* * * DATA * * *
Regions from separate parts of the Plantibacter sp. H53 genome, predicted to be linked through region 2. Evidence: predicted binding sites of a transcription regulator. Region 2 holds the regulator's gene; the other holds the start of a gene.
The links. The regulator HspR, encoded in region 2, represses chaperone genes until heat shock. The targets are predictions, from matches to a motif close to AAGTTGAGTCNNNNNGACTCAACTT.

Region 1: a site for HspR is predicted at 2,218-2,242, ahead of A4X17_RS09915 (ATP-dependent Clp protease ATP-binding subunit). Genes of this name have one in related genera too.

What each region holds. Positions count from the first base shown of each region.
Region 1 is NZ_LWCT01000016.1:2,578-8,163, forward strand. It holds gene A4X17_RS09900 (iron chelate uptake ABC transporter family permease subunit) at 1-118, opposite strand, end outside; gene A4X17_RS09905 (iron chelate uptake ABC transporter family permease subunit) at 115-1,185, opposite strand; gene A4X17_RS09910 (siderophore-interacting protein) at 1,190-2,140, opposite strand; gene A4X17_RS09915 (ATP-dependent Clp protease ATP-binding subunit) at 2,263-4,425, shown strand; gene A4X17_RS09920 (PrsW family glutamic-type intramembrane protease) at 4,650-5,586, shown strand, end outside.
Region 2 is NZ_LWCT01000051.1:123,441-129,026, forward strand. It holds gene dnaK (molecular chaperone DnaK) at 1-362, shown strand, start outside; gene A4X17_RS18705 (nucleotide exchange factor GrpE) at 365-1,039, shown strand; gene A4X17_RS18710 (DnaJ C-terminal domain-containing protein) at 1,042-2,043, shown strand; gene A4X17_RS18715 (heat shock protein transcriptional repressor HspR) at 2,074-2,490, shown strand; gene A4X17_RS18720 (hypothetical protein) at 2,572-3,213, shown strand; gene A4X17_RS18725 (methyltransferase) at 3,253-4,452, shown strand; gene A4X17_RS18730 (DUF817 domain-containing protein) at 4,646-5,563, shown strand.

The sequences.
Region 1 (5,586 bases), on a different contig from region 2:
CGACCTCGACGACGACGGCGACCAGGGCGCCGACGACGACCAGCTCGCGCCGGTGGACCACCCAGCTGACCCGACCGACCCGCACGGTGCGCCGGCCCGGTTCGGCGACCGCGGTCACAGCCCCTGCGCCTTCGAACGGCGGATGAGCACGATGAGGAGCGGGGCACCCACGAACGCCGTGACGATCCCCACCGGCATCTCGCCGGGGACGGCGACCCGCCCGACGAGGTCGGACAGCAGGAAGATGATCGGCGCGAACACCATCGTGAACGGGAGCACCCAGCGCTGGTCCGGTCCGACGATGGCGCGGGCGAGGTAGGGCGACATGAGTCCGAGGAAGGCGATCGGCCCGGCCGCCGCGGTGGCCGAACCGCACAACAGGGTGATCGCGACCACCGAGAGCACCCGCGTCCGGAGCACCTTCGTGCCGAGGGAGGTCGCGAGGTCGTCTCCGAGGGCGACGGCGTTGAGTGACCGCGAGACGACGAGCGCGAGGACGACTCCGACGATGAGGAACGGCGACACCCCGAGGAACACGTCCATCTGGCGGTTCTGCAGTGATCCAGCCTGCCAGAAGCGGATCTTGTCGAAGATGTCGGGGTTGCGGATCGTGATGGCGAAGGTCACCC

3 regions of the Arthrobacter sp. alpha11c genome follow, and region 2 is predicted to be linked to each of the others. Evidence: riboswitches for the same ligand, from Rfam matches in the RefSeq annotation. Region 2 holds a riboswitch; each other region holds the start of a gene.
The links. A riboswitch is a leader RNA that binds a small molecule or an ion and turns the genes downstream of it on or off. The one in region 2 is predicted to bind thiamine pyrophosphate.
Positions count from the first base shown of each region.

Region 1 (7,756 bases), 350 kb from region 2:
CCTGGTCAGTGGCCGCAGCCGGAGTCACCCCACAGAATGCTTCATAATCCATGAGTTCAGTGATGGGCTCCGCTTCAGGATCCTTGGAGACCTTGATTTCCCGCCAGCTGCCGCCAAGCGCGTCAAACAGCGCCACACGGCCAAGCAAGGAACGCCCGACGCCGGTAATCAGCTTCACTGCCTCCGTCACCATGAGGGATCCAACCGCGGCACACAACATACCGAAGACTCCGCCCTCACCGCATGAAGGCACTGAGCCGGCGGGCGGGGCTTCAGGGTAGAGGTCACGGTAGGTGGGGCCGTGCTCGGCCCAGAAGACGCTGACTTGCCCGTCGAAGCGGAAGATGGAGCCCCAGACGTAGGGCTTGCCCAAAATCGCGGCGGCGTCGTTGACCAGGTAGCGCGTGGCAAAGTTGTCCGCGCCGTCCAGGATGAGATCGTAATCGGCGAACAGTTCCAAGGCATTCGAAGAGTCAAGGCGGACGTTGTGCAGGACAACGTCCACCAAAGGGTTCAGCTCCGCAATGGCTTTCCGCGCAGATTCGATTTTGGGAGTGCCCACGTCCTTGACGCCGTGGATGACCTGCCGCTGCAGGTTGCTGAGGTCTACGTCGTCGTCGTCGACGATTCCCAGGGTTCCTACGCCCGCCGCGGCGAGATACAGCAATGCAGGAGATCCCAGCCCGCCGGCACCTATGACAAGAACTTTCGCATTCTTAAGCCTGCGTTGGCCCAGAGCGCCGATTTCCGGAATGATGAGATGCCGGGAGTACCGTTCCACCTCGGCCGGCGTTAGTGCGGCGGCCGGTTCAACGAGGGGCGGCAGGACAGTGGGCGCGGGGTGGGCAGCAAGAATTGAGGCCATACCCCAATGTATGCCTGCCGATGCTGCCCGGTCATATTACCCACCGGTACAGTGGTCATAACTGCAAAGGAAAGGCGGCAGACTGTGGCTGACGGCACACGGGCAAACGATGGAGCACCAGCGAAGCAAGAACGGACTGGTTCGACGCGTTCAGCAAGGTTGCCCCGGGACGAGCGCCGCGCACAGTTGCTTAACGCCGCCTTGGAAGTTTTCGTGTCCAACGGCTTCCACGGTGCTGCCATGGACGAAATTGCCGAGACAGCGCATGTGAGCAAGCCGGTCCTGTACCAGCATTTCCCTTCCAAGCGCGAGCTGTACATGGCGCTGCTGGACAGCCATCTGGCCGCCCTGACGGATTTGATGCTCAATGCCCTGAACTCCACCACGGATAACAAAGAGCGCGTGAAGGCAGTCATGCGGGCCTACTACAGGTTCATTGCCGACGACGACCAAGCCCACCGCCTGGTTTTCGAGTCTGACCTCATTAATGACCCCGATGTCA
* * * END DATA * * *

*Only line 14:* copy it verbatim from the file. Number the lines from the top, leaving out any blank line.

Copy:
CCTGGTCAGTGGCCGCAGCCGGAGTCACCCCACAGAATGCTTCATAATCCATGAGTTCAGTGATGGGCTCCGCTTCAGGATCCTTGGAGACCTTGATTTCCCGCCAGCTGCCGCCAAGCGCGTCAAACAGCGCCACACGGCCAAGCAAGGAACGCCCGACGCCGGTAATCAGCTTCACTGCCTCCGTCACCATGAGGGATCCAACCGCGGCACACAACATACCGAAGACTCCGCCCTCACCGCATGAAGGCACTGAGCCGGCGGGCGGGGCTTCAGGGTAGAGGTCACGGTAGGTGGGGCCGTGCTCGGCCCAGAAGACGCTGACTTGCCCGTCGAAGCGGAAGATGGAGCCCCAGACGTAGGGCTTGCCCAAAATCGCGGCGGCGTCGTTGACCAGGTAGCGCGTGGCAAAGTTGTCCGCGCCGTCCAGGATGAGATCGTAATCGGCGAACAGTTCCAAGGCATTCGAAGAGTCAAGGCGGACGTTGTGCAGGACAACGTCCACCAAAGGGTTCAGCTCCGCAATGGCTTTCCGCGCAGATTCGATTTTGGGAGTGCCCACGTCCTTGACGCCGTGGATGACCTGCCGCTGCAGGTTGCTGAGGTCTACGTCGTCGTCGTCGACGATTCCCAGGGTTCCTACGCCCGCCGCGGCGAGATACAGCAATGCAGGAGATCCCAGCCCGCCGGCACCTATGACAAGAACTTTCGCATTCTTAAGCCTGCGTTGGCCCAGAGCGCCGATTTCCGGAATGATGAGATGCCGGGAGTACCGTTCCACCTCGGCCGGCGTTAGTGCGGCGGCCGGTTCAACGAGGGGCGGCAGGACAGTGGGCGCGGGGTGGGCAGCAAGAATTGAGGCCATACCCCAATGTATGCCTGCCGATGCTGCCCGGTCATATTACCCACCGGTACAGTGGTCATAACTGCAAAGGAAAGGCGGCAGACTGTGGCTGACGGCACACGGGCAAACGATGGAGCACCAGCGAAGCAAGAACGGACTGGTTCGACGCGTTCAGCAAGGTTGCCCCGGGACGAGCGCCGCGCACAGTTGCTTAACGCCGCCTTGGAAGTTTTCGTGTCCAACGGCTTCCACGGTGCTGCCATGGACGAAATTGCCGAGACAGCGCATGTGAGCAAGCCGGTCCTGTACCAGCATTTCCCTTCCAAGCGCGAGCTGTACATGGCGCTGCTGGACAGCCATCTGGCCGCCCTGACGGATTTGATGCTCAATGCCCTGAACTCCACCACGGATAACAAAGAGCGCGTGAAGGCAGTCATGCGGGCCTACTACAGGTTCATTGCCGACGACGACCAAGCCCACCGCCTGGTTTTCGAGTCTGACCTCATTAATGACCCCGATGTCA